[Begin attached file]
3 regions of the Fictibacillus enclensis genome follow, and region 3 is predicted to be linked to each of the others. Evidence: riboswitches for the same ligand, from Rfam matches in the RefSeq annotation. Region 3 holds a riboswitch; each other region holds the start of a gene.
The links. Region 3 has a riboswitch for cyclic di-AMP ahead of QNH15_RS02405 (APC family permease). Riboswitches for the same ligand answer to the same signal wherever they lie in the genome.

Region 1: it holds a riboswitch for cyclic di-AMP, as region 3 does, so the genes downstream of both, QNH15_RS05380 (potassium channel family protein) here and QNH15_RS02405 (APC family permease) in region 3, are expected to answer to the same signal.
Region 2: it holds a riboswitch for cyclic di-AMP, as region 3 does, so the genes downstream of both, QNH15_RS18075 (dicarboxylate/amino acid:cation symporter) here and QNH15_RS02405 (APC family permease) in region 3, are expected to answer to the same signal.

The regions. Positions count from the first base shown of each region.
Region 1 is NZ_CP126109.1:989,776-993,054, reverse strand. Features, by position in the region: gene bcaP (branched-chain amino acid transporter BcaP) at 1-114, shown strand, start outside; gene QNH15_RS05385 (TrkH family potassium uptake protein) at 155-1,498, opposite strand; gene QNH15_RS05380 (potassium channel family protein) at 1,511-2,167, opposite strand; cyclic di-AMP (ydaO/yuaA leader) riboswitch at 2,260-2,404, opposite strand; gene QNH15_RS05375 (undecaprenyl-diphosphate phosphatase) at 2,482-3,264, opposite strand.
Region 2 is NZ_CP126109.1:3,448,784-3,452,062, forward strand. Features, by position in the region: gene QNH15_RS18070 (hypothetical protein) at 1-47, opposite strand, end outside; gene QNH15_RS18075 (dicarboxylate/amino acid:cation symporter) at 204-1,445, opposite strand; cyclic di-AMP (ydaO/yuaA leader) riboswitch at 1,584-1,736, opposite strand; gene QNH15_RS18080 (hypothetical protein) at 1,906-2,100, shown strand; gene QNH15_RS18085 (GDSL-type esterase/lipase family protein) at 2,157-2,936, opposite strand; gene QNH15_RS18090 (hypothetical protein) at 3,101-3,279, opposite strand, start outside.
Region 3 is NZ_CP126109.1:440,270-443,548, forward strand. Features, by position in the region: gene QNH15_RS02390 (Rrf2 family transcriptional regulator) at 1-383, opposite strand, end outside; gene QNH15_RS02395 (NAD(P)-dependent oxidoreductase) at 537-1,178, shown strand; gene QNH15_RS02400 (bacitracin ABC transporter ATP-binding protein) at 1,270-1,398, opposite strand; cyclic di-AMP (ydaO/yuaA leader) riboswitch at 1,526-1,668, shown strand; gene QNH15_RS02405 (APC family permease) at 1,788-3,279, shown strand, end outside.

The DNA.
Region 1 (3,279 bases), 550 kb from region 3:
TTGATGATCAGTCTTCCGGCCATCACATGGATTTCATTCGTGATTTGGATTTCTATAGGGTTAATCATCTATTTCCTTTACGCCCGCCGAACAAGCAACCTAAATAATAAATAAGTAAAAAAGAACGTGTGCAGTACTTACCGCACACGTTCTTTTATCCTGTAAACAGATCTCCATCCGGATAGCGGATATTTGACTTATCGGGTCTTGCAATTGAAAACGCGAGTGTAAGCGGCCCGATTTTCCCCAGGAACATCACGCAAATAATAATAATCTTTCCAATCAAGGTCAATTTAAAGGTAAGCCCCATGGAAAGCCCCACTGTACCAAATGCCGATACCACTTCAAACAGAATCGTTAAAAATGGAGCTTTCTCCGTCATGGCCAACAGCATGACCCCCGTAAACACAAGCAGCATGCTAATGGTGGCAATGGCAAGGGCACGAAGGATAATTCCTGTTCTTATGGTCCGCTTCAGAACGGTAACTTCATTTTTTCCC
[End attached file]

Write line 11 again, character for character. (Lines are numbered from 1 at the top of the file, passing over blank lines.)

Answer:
TTGATGATCAGTCTTCCGGCCATCACATGGATTTCATTCGTGATTTGGATTTCTATAGGGTTAATCATCTATTTCCTTTACGCCCGCCGAACAAGCAACCTAAATAATAAATAAGTAAAAAAGAACGTGTGCAGTACTTACCGCACACGTTCTTTTATCCTGTAAACAGATCTCCATCCGGATAGCGGATATTTGACTTATCGGGTCTTGCAATTGAAAACGCGAGTGTAAGCGGCCCGATTTTCCCCAGGAACATCACGCAAATAATAATAATCTTTCCAATCAAGGTCAATTTAAAGGTAAGCCCCATGGAAAGCCCCACTGTACCAAATGCCGATACCACTTCAAACAGAATCGTTAAAAATGGAGCTTTCTCCGTCATGGCCAACAGCATGACCCCCGTAAACACAAGCAGCATGCTAATGGTGGCAATGGCAAGGGCACGAAGGATAATTCCTGTTCTTATGGTCCGCTTCAGAACGGTAACTTCATTTTTTCCC